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The Emotional Stages of a Cancer Diagnosis
One minute, life is going along as usual, and then boom—you find out you have cancer. At that point, everything changes in an instant, and you know right away that life will never be the same.
Coming to terms with this new reality is a multistep process that takes time. Paula H. Finestone, PhD, a clinical psychologist at Fox Chase Cancer Center, explains the common emotional stages patients go through:
Shock: Is this really happening to me?
Hearing your diagnosis can feel like a bad dream.
“Intellectually, we know that cancer happens,” Finestone said. “But we don’t think it’s going to happen to us.”
This early sense of disbelief can be different for each individual and can range from denial to simply pretending nothing is wrong.
Learning everything you can about your specific diagnosis can help. It’s recommended that you talk with your care team, research your cancer using reputable sources, and talk to others who’ve gone through a similar experience. Gathering information helps put you in control, which can make the situation feel more real and manageable.
Fear: Am I going to survive?
When we think of cancer, we tend to think of the worst.
“When they are diagnosed, a lot of people are worried that they are going to die,” Finestone said.
This fear might be intensified if you’ve watched loved ones go through the same thing. To combat this, it’s important to understand that every person and every cancer is different. Thanks to new treatments and technologies, the chances of a positive outcome are better than ever before.
Guilt: What did I do wrong?
“Whenever crisis hits us, we want to know where it came from and why it’s happening to us,” Finestone said.
You might blame yourself for certain choices you made in the past that may or may not be related to your diagnosis. The truth is, no one knows why some people get cancer, and beating yourself up over the past won’t change what happens today or tomorrow. Instead, try focusing on what’s happening right now.
“If you feel good in that exact moment, enjoy that,” Finestone recommended. “If you’re having a bad day or not feeling well, that’s a call to action to talk with your care team about additional support.”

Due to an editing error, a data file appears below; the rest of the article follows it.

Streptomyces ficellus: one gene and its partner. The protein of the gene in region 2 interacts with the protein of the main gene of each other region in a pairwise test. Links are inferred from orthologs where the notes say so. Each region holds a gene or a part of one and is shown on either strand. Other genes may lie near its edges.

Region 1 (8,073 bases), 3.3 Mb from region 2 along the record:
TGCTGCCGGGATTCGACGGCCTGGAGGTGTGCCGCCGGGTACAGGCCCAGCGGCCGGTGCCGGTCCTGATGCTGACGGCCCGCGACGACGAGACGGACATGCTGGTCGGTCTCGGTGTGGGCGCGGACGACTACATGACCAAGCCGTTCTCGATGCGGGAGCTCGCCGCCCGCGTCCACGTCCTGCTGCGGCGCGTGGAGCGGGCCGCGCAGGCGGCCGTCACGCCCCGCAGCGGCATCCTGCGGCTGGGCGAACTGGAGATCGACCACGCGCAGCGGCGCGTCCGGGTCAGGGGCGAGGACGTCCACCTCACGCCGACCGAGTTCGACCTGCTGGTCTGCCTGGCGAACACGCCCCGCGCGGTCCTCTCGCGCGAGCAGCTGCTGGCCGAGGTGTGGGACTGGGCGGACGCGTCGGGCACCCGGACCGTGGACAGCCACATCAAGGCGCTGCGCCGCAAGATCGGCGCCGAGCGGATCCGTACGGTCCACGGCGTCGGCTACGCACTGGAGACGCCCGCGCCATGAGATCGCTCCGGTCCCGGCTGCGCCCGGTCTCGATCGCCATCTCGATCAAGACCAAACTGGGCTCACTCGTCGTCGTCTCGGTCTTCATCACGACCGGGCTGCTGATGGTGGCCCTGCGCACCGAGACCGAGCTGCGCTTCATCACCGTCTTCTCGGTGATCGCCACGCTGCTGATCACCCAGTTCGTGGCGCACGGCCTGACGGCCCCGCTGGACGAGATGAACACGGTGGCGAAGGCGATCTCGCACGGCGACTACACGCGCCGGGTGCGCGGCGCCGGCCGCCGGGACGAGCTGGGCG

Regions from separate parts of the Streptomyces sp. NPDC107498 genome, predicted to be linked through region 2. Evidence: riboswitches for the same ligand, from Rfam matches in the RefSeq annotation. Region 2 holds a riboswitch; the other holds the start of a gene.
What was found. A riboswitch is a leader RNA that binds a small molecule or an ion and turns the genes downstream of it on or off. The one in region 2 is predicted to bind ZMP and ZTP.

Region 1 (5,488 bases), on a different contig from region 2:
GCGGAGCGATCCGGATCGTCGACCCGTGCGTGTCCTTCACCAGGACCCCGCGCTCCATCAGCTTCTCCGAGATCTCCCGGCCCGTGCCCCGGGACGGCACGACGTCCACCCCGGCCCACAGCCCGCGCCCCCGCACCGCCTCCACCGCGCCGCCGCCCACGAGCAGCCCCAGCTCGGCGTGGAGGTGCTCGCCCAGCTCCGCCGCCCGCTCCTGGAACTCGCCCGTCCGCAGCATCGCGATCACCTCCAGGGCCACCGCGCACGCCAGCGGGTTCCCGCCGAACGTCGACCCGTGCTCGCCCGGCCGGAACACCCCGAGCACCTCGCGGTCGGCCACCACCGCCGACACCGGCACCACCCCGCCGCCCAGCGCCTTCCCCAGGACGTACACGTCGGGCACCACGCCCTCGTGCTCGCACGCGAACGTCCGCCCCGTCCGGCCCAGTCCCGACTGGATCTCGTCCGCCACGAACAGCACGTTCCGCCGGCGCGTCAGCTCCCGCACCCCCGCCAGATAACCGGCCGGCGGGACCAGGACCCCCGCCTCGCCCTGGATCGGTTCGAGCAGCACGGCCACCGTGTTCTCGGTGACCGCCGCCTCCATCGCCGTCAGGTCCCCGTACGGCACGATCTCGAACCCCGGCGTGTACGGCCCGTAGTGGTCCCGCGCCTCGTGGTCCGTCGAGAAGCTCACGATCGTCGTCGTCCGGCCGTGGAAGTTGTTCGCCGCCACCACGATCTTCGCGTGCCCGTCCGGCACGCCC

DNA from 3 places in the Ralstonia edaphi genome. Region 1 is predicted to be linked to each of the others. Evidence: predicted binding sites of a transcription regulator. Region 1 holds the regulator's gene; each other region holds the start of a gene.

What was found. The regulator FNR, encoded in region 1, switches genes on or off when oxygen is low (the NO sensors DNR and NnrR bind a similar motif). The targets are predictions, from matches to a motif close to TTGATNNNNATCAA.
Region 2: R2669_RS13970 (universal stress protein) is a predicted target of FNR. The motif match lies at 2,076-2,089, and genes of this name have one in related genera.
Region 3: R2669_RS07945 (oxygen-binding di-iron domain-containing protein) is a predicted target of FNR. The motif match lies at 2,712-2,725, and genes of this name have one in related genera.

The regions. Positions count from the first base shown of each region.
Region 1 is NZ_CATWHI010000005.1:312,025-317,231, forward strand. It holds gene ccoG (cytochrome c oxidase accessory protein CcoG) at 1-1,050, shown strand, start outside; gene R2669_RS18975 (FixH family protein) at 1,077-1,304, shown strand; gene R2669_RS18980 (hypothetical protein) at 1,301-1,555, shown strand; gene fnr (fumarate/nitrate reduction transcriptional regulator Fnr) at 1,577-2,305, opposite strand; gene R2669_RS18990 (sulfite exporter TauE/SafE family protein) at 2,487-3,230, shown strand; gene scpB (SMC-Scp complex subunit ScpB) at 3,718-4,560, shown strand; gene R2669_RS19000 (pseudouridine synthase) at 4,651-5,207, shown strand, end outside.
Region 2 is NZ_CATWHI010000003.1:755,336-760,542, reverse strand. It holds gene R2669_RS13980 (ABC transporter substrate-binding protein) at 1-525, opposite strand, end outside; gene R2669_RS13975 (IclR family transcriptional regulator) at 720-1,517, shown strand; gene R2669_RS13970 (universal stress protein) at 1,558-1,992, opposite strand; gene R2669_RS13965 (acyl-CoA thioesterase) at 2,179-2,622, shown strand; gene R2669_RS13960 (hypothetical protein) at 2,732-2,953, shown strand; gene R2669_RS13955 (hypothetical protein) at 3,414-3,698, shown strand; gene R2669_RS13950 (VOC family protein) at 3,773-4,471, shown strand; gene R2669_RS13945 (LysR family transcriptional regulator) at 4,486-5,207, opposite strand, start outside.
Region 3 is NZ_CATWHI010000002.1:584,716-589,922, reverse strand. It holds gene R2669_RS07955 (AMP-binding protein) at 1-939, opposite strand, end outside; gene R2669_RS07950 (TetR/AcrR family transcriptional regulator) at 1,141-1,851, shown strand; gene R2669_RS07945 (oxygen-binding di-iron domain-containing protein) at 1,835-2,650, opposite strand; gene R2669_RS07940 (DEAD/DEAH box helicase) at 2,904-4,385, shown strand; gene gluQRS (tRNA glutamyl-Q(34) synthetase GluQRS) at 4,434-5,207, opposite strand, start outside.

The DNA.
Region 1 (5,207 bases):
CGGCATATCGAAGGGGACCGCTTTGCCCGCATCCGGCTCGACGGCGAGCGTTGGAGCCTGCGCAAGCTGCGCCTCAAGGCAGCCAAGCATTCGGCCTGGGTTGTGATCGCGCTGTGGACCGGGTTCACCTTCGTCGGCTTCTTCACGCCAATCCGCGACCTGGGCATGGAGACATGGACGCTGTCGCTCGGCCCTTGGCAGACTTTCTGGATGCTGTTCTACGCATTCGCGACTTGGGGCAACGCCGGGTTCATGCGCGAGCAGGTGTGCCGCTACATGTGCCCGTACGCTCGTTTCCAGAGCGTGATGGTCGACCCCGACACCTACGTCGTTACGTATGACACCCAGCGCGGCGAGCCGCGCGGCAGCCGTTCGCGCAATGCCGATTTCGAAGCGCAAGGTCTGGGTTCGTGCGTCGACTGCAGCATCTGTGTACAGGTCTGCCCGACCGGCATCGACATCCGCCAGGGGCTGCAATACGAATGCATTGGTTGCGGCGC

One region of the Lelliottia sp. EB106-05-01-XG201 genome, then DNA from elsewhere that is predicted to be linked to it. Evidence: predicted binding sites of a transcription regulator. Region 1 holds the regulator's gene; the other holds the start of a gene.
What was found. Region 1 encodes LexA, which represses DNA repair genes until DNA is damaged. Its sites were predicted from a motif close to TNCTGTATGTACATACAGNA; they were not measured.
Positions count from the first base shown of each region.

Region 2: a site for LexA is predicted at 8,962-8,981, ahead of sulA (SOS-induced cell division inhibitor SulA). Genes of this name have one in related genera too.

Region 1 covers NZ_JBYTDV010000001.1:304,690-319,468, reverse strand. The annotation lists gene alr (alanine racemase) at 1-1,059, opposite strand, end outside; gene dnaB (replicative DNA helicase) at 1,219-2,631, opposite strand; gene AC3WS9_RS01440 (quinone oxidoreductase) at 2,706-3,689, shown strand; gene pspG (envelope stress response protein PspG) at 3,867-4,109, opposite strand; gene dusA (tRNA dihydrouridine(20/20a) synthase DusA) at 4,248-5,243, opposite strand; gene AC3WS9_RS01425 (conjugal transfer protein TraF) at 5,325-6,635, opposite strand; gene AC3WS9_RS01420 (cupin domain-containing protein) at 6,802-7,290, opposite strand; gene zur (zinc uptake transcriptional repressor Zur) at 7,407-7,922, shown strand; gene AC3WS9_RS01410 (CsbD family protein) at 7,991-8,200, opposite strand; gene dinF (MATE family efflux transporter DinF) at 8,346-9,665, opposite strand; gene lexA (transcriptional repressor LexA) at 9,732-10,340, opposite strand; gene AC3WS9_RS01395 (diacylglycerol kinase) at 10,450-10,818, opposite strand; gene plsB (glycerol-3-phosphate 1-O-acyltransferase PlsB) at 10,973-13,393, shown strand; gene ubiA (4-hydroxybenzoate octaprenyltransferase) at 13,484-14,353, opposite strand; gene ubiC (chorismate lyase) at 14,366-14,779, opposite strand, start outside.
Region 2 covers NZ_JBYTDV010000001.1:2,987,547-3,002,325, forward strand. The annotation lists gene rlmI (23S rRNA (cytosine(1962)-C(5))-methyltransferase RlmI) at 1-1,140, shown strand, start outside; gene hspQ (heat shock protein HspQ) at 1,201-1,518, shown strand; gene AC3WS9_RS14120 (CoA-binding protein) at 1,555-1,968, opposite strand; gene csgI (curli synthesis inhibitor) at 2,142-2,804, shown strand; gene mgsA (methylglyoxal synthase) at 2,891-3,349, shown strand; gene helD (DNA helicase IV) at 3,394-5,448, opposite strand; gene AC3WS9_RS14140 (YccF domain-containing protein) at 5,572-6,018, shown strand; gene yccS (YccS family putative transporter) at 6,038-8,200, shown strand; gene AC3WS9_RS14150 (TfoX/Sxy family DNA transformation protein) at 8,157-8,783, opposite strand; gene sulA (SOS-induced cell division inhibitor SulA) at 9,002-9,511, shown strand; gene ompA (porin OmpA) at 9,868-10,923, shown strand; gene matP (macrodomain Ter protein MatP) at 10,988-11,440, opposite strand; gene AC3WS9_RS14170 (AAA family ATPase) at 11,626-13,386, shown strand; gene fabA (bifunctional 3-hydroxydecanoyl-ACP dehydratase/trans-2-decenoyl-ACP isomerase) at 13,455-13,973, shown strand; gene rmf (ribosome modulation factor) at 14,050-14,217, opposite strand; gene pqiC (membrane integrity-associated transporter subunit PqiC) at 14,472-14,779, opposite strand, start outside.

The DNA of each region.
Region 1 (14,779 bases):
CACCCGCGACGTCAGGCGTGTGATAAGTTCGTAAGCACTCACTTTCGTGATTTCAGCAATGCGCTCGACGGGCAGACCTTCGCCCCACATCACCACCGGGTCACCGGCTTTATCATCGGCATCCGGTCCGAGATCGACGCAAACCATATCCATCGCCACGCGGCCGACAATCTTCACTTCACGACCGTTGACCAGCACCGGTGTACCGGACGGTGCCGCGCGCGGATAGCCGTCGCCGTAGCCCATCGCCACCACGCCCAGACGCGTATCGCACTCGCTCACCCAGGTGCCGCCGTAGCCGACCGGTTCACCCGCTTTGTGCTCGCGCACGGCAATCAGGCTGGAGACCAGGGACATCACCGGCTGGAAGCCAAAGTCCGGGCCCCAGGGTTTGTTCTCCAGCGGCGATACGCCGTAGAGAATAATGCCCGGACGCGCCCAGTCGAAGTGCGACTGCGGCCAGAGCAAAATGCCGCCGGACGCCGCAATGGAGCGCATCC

Loss: Who am I now?
You might feel like your sense of self is being swallowed up by your cancer. It can take over your thoughts and your schedule as well as change the way you see yourself.
“It’s not just mourning your old way of life,” Finestone said. “People feel a sense of loss over their appearance, too. This can come from losing their hair, losing weight, or looking very pale.”
When you start dwelling on what your cancer has taken away, try to think about what this experience might be able to give.
“Maybe it will motivate you to strive for a better work-life balance, speak up for your needs, or reprioritize your relationships,” Finestone said.
Acceptance: I have cancer. I’m going to get through this.
“Over time, the routine of coming in for treatment becomes a part of everyday life, and we adjust and adapt,” Finestone said. “But it won’t happen overnight. It’s a slow and gradual process.”
What matters most is that you continue to move forward and seek help from social workers or psychologists if you need additional support on your journey. Many healthcare institutions offer these services to patients, and it’s always a good idea to speak to your care team about supportive services that can address your emotional needs during this difficult time.